The Blue Jay measures 30 cm from bill to tail and weighs 100 gm, with a wingspan of 45 cm . There is a pronounced crest on the head, a crown of feathers, which may be raised or lowered according to the bird's mood. When excited or aggressive, the crest may be fully raised. When frightened, the crest bristles outwards, brushlike. When the bird is feeding among other jays or resting, the crest is flattened to the head.

Common Hoopoe

Total Photos: 4

The Common Hoopoe is a colorful bird that is found across Afro-Eurasia. It is notable for its distinctive crown of feathers.

The Common Hoopoe is a medium sized bird, 35 cm long, with a 50 cm wingspan weighing 90 gm. The species is highly distinctive, with a long, thin tapering bill that is black with a fawn base. The strengthened musculature of the head allows the bill to be opened when probing inside the soil. The hoopoe has broad and rounded wings capable of strong flight; these are larger in the northern migratory subspecies. The Hoopoe has a characteristic undulating flight, which is like that of a giant butterfly, caused by the wings half closing at the end of each beat or short sequence of beats.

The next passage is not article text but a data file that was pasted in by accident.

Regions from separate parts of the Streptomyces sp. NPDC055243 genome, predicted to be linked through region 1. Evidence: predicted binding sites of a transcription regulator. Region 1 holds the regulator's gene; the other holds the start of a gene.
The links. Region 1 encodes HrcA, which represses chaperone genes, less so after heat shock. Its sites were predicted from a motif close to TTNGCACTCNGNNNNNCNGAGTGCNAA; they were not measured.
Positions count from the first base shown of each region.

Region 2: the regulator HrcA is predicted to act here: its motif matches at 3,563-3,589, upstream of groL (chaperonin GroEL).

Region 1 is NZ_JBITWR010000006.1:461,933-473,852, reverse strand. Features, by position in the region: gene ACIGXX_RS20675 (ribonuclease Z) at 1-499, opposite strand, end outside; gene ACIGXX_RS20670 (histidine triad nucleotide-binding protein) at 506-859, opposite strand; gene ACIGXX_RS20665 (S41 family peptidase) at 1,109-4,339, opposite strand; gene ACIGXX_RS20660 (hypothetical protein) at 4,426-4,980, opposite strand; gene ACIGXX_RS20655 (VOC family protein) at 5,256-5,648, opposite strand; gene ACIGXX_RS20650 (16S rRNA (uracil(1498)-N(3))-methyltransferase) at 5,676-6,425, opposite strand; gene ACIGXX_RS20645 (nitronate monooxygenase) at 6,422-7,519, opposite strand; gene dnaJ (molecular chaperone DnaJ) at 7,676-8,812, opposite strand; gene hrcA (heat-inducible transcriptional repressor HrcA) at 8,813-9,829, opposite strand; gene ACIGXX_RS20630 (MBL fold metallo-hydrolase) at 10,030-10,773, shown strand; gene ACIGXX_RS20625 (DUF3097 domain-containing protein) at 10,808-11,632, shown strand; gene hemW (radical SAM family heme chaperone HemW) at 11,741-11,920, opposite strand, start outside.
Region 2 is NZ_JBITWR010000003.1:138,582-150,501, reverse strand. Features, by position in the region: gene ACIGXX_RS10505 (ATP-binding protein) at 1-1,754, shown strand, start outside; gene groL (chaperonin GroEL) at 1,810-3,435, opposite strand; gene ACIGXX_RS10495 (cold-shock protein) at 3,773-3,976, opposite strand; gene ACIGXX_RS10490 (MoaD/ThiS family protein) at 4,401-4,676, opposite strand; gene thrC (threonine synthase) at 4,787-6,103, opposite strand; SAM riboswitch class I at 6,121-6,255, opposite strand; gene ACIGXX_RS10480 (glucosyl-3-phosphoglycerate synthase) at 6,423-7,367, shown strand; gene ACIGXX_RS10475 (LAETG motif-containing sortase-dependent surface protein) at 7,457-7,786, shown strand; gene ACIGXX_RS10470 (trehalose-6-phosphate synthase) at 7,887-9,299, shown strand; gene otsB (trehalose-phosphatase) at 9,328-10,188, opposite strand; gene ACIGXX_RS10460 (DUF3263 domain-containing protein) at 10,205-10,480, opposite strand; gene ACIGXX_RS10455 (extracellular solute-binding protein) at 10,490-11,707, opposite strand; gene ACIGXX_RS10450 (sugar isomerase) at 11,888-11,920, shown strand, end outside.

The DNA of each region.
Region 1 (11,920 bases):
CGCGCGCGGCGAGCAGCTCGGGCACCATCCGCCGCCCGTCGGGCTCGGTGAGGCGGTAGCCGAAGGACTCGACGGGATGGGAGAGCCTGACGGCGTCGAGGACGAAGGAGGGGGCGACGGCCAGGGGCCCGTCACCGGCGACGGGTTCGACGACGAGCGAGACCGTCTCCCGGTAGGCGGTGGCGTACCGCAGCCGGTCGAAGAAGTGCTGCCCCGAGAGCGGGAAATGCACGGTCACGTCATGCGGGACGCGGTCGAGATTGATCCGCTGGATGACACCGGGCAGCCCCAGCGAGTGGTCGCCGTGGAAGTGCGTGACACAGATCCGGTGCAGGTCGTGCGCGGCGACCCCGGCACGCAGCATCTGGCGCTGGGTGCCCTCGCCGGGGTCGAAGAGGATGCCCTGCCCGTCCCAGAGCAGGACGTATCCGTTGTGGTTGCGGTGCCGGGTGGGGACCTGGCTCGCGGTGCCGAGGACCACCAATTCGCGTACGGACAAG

In the Himalayas, the calls can be confused with that of the Himalayan Cuckoo, although the cuckoo typically produces four notes.

Curl-crested Jay

Total Photos: 3

The Curl-crested Jay is a jay from South America. It is a beautiful and large bird with predominantly dark blue back, an almost black head and neck, and snow-white chest and underparts. They have a pronounced curled crest rising from just behind the beak; the crest is on average larger in males, but the male and female are generally quite similar.